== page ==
Guest Author: Carl Jenkins
Reading should be a fundamental practice in the lives of Christians. It is a book, the Bible, that the Father, in His perfect wisdom, has chosen to be one of the primary ways that He reveals Himself, His story, and His actions towards His fallen creation. Clearly God views a book as an invaluable resource. We might also consider the words of Carl Sagan, who said, “What an astonishing thing a book is. It’s a flat object made from a tree with flexible parts on which are imprinted lots of funny, dark squiggles. But one glance at it and you’re inside the mind of another person, maybe somebody dead for thousands of years. Across the millennia, an author is speaking clearly and silently inside your head, directly to you. Writing is perhaps the greatest of human inventions, binding together people who never knew each other, citizens of distant epochs. Books break the shackles of time. A book is proof that humans are capable of working magic.”
Reading just seems to come easy to me, and I count that as a blessing. For many though, reading doesn’t come easy. Maybe you just aren’t interested in it. Maybe you struggle with reading in general. Maybe you don’t know what you should read. Maybe you try, but don’t seem to gain anything from the reading. Well, that is what this post is all about. Being an active seeker of God through reading outside of scripture is a practice that takes patience and self-control, even for those that enjoy reading. Like other disciplines, reading can yield an unlimited amount of growth as we pursue God.
Read books that interest you
Make an Amazon or Goodreads list of books you want to read. There are some times where we may have to read a book that we really don’t want to read, but when you make the decision to read, you’ll have a much easier time staying motivated to read it. There is rarely a book that I read that I don’t WANT to read. Why do I choose to pick my books this way rather than maybe go through some list of recommended reading, or just the top rated book on a topic? Well, the easy answer is, “I trust in God to provide.” It seems a bit simplistic, but really if I am praying for knowledge, and asking God to help me in this, wouldn’t I believe that He can providentially provide books that will interest me? Ultimately, disciplines are about turning our lives over to God, and learning to rely on Him. Just as we pray for knowledge (James 1:5-8), should we not believe that God will provide? Maybe you’ll respond that that deals with reading the scripture, but I disagree, and that leads us to the next thing we can do.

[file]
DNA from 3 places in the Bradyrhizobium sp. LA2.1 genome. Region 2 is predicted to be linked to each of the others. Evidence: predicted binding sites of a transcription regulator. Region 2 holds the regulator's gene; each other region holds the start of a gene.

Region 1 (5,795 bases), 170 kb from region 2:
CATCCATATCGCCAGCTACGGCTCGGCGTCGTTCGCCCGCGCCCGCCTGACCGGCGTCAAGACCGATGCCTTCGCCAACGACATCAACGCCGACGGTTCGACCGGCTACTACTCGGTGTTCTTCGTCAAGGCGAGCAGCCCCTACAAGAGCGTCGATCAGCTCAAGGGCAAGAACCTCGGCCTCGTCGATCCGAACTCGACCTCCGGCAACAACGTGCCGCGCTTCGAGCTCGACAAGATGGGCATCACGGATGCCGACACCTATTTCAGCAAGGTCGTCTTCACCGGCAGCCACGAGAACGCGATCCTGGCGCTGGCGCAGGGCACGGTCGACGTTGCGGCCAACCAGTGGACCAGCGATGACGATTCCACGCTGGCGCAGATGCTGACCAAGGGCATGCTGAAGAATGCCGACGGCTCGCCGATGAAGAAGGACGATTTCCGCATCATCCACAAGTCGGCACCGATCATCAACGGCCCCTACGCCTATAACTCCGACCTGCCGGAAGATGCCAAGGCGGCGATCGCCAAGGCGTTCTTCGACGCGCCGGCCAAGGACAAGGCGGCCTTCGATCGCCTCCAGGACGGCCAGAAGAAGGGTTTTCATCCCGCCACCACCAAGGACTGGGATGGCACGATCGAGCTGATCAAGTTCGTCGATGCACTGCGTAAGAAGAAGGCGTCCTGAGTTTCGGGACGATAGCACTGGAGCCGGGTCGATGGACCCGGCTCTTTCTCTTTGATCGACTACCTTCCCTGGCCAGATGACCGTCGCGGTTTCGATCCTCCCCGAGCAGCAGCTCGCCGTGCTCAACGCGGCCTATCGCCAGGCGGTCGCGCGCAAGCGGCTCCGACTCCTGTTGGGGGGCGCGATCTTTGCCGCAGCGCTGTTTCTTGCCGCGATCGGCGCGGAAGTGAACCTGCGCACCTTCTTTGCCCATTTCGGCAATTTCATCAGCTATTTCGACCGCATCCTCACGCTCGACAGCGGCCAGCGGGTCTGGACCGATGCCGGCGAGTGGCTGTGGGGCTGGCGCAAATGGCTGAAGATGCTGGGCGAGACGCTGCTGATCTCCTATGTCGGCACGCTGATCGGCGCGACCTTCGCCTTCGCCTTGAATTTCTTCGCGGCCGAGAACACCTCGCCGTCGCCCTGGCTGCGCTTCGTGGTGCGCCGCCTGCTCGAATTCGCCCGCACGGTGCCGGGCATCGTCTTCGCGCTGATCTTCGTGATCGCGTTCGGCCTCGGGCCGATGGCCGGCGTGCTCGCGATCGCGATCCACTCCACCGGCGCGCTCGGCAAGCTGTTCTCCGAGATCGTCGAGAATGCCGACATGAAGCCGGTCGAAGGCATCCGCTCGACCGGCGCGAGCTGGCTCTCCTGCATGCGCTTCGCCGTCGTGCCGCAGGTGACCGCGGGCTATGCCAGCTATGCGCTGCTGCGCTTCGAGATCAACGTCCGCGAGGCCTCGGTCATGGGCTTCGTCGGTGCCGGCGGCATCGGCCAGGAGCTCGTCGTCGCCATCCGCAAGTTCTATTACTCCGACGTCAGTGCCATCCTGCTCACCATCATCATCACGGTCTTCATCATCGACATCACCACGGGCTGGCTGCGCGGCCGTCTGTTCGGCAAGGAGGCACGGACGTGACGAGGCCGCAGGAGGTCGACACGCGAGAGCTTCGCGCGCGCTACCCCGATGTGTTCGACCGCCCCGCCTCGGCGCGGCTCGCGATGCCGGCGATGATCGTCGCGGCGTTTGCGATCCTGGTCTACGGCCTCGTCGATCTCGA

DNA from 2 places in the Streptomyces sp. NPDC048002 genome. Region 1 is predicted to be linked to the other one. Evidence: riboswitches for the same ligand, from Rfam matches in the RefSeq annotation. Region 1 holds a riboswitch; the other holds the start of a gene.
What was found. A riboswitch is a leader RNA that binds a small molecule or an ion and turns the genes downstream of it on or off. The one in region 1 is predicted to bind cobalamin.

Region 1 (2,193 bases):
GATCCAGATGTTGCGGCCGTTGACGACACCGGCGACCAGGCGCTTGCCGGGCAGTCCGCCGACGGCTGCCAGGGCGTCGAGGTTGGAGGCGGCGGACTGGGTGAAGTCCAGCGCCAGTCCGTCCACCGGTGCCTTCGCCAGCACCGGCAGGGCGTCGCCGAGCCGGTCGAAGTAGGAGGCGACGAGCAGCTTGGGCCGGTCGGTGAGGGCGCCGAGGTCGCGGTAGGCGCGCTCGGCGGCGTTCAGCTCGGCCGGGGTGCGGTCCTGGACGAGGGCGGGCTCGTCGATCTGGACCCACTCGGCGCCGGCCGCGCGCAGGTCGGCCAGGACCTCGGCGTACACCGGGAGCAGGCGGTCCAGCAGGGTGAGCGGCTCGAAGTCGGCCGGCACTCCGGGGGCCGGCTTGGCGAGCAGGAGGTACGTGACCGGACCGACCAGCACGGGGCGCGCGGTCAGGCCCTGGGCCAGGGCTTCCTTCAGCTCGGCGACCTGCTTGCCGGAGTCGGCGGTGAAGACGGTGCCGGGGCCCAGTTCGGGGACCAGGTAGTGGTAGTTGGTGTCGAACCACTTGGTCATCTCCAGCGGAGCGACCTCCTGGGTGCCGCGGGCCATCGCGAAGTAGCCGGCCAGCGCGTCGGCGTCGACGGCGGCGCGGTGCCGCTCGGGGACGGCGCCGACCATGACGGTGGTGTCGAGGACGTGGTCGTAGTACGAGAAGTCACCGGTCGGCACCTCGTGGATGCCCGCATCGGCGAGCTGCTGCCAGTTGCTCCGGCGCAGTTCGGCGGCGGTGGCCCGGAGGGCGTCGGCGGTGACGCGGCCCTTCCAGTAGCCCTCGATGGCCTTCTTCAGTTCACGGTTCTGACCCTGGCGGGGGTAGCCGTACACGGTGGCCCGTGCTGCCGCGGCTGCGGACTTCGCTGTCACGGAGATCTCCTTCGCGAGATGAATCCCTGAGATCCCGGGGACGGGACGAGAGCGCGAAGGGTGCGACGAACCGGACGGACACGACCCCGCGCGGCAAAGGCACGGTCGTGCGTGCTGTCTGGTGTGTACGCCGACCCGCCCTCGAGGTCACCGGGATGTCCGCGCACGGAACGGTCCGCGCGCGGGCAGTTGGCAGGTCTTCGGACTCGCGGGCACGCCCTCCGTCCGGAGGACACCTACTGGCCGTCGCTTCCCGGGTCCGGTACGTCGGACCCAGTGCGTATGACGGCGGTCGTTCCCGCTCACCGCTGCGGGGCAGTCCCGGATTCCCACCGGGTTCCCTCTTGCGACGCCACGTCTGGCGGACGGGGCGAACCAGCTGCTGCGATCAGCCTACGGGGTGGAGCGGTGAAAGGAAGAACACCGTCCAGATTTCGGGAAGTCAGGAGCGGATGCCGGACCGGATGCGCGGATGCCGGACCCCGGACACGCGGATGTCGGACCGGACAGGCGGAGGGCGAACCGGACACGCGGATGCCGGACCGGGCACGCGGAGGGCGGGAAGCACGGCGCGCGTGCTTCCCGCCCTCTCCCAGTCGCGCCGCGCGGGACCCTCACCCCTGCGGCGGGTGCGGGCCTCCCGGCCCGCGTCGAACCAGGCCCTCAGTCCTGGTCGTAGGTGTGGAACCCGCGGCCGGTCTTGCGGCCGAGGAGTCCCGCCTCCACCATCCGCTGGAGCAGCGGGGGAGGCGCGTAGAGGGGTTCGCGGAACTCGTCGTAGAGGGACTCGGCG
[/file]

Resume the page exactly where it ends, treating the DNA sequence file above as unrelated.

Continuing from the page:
Read things you disagree with
You simply won’t be challenged as long as you only read things that tell you that you’re right. That isn’t to say that there is anything wrong with reading things that you’ll ultimately agree with, but there is much to be said for reading books with something else to say. Reading things you may disagree with is going to challenge you to better defend your position. If you find something you disagree with, hopefully, it will provoke you to spend some time making sure they are wrong, rather than just dismissing it. It could also help you learn that maybe you are wrong about something, or at least have some room to grow and better understand an issue. Most importantly though, this practice will help you better understand and relate to others. If we only read things that we agree with, then we can only understand that point of view. On the other hand, if we are willing to branch out, then this allows us to be able to see things from a different perspective, without assuming the worst about someone. I think of Paul at the Aeropagus speaking to pagans, and his ability to quote from their own poets and authors. Clearly Paul was familiar enough with their writings to the point that he could quote them in the proper context, while also drawing lessons about God from them. The more varied my reading has become, the more I find that I am able to find the wisdom of God in many places though they might not be conventional. There are many things that have prompted a deeper study, have given me new illustrations, and have helped me to effectively reach out to those who disagree with me simply by expanding my reading.